Tuesday, March 5, 2024

9:00 - 10:30 am
Session 2: African Americans and Jews Navigating a White Christian World
Chair: Hilit Surowitz-Israel
, Assistant Professor, Department of Religion, Rutgers University NB

“The Inner African: Blacks, Jews and the Problem of the Color Line”
Donavan Ramon, Southern Illinois University-Edwardsville

“Black Jews and the Problem of Ortho-Ethnicity”
Andre Brooks-Key,  Claflin University

 “Interracial and Interfaith Intimacies: Black and Jewish Romantic Relationships in the Black Freedom Movement”
Traci Parker, University of California Davis

Tahneer Oksman, Marymount Manhattan College

10:45 am-12:15 pm
Session 3: Literary Representations and Responses to European Antisemitism and White America 

Chair: Justin Cammy, Smith College; Aresty Vistiing Scholar, Bildner Center

“Lorraine Hansberry, the Holocaust, and the Countercultural Left in The Sign in Sidney Brustein’s Window.”
Allison Schachter, Vanderbilt University

“Tense, afraid, nervous, hysterical, and restless, Native Son and the Jewish Bigger Thomas”
 Ben Ratskoff, Hebrew Union College - LA

“Ain’t no such thing as a white Jew”: Understanding the Jew in A Tree Grows in Brooklyn
Rachel Gordon, University of Florida-Gainesville

Michelle Stephens, Founding Director, ISGRJ, Professor of English and Latino and Caribbean Studies, Rutgers University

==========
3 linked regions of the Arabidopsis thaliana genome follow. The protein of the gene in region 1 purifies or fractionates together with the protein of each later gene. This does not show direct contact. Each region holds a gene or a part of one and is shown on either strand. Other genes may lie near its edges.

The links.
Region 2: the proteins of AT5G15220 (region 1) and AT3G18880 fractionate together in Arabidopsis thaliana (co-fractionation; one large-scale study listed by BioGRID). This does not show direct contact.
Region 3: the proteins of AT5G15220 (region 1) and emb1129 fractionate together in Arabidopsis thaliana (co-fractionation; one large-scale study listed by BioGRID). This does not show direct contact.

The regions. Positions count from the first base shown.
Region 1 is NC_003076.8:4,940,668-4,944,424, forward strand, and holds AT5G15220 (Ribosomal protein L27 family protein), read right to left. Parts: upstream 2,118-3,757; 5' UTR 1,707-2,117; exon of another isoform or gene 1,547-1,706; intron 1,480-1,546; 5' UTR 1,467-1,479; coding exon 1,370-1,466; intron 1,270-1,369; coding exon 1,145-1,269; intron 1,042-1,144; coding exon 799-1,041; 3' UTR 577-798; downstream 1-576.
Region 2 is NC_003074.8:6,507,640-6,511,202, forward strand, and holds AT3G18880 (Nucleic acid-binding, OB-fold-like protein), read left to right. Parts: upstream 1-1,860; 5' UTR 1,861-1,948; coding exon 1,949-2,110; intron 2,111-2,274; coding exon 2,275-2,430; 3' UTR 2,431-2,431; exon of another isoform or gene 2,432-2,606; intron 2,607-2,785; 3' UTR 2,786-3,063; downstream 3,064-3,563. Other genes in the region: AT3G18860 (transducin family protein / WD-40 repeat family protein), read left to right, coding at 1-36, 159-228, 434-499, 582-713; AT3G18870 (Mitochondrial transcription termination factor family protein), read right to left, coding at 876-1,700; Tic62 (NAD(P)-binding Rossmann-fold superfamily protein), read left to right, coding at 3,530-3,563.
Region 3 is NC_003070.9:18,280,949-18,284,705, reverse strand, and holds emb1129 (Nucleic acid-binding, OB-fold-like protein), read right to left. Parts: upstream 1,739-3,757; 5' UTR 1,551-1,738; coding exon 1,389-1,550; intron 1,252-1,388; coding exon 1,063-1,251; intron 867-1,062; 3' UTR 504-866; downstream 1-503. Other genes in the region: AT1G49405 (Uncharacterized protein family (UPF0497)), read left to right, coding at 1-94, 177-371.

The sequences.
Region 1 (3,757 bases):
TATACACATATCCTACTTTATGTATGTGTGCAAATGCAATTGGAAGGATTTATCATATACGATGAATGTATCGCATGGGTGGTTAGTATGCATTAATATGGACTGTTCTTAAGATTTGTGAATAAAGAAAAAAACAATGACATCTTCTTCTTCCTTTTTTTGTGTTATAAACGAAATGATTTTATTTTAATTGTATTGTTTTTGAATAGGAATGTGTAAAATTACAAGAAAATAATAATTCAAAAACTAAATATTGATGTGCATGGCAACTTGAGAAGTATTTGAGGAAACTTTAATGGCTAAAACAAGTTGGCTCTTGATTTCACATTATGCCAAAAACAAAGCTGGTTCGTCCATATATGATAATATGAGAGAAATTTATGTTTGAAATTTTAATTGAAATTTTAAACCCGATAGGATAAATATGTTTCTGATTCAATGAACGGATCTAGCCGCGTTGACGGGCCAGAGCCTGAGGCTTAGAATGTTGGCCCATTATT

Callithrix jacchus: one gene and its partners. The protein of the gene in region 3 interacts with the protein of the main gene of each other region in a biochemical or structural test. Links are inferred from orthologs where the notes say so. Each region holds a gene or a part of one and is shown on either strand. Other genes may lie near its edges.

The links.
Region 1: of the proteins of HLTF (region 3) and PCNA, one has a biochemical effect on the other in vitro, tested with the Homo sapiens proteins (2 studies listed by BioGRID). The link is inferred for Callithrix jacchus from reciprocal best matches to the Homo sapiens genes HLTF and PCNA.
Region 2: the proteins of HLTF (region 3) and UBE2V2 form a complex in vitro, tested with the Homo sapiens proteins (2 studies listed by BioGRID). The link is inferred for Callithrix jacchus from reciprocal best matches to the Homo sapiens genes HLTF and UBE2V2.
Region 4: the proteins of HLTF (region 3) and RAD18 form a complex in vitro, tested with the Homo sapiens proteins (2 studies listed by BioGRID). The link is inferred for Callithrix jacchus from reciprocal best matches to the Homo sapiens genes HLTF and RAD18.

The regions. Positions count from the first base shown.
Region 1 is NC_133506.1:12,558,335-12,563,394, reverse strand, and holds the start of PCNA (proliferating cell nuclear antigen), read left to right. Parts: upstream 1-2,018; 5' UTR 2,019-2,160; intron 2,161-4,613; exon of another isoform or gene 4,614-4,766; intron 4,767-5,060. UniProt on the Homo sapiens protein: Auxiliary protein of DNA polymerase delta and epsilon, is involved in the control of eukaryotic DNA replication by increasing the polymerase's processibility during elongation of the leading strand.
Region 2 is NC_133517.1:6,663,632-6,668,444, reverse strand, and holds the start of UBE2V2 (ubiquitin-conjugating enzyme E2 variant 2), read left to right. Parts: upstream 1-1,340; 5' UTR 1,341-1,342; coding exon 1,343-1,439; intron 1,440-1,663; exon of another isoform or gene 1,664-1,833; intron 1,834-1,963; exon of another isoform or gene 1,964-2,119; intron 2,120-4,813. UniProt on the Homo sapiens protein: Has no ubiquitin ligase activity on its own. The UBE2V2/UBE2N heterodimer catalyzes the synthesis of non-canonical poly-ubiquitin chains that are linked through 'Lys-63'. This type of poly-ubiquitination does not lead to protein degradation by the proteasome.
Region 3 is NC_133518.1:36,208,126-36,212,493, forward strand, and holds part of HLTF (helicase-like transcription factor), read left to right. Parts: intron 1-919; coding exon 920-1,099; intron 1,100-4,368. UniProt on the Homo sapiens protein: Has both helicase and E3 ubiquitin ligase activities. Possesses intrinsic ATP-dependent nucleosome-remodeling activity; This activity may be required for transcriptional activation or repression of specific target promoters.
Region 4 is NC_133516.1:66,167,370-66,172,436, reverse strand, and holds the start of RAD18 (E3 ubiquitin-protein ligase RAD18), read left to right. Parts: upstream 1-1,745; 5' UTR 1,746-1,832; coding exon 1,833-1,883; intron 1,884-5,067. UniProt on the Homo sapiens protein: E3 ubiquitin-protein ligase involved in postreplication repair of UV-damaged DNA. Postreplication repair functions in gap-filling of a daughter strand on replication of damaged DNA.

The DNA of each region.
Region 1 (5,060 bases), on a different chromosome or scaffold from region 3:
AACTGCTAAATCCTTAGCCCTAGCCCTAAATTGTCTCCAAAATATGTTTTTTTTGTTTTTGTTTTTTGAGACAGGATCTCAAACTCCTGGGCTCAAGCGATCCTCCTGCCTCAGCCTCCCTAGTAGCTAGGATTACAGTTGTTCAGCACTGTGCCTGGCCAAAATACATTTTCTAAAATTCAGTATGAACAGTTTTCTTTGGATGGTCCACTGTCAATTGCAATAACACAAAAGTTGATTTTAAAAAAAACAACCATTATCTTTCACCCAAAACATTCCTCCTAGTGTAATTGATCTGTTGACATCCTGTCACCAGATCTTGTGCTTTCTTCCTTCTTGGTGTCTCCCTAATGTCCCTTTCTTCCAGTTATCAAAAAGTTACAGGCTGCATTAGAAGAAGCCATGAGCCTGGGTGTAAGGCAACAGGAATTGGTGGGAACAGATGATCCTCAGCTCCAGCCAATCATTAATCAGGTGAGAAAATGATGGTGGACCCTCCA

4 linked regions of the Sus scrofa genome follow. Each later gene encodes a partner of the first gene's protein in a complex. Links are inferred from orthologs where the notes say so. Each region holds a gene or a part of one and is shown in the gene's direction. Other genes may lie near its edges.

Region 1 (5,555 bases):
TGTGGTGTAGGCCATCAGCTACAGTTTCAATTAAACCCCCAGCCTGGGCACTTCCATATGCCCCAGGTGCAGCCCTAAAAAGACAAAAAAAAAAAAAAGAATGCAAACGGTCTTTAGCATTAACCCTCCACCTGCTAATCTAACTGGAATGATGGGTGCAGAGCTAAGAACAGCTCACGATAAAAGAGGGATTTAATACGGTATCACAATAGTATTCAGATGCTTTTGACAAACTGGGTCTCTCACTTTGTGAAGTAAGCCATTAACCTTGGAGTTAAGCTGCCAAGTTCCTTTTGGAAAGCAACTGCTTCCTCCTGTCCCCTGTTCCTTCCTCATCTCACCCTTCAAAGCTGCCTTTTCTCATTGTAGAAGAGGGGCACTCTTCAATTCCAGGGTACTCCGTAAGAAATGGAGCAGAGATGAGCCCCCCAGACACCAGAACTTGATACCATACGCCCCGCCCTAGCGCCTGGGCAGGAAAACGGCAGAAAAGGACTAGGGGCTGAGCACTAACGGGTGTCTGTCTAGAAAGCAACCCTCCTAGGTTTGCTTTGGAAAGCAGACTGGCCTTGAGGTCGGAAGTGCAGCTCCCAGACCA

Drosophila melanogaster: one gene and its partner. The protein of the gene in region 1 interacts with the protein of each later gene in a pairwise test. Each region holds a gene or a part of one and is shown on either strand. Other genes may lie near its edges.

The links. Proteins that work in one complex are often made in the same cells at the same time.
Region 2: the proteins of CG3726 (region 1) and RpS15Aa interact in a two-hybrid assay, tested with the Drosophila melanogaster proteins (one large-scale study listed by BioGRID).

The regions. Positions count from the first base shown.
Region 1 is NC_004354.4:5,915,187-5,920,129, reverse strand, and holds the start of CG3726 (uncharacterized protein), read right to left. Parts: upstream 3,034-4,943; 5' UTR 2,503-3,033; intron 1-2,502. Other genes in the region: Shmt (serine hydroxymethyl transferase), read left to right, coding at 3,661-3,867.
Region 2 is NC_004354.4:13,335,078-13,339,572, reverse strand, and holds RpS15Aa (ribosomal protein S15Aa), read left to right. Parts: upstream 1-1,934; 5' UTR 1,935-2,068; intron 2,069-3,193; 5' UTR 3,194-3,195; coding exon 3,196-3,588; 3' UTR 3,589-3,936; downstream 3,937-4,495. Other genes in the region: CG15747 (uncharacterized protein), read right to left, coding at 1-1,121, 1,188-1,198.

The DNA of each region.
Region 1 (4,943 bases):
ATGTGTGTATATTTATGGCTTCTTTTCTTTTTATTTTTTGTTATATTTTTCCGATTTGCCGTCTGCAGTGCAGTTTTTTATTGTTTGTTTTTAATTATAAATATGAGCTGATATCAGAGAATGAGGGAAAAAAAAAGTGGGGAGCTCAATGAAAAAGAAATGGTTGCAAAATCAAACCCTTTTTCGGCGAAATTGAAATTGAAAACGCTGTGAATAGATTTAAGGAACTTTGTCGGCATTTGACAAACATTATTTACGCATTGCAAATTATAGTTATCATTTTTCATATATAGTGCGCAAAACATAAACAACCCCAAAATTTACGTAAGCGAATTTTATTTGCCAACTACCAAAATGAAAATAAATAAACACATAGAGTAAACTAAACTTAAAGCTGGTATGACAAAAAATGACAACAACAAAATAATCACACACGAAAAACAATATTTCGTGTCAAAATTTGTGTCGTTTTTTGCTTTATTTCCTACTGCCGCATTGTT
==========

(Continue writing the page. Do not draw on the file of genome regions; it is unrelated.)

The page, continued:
1:30-3:00 pm
Chair: James Goodman
, Distinguished Professor, Department of Africana Studies, English, History-Rutgers Newark

“Israel/Palestine as Black-Jewish Flashpoint”
Cheryl Greenberg, Trinity College

“1967's Unclaimed Experience: Philip Roth's Newark and the Legacy of Angela Davis”
Aimee Pozorski, Professor of English, Coordinator of the Racial Justice Certificate, and Co-Editor of Philip Roth Studies, Central Connecticut State Univeristy

“‘We Should Have Had a 'Nuernberg' After the Civil War’: At the Intersection of Holocaust Reckoning and African-American Civil War Memory”
 Anna Duensing, Postdoctoral Fellow at the Carter G. Woodson Institute for African-American and African Studies, University of Virginia-Charlottesville

David Greenberg, Professor, History and Journalism & Media Studies, Rutgers University-NB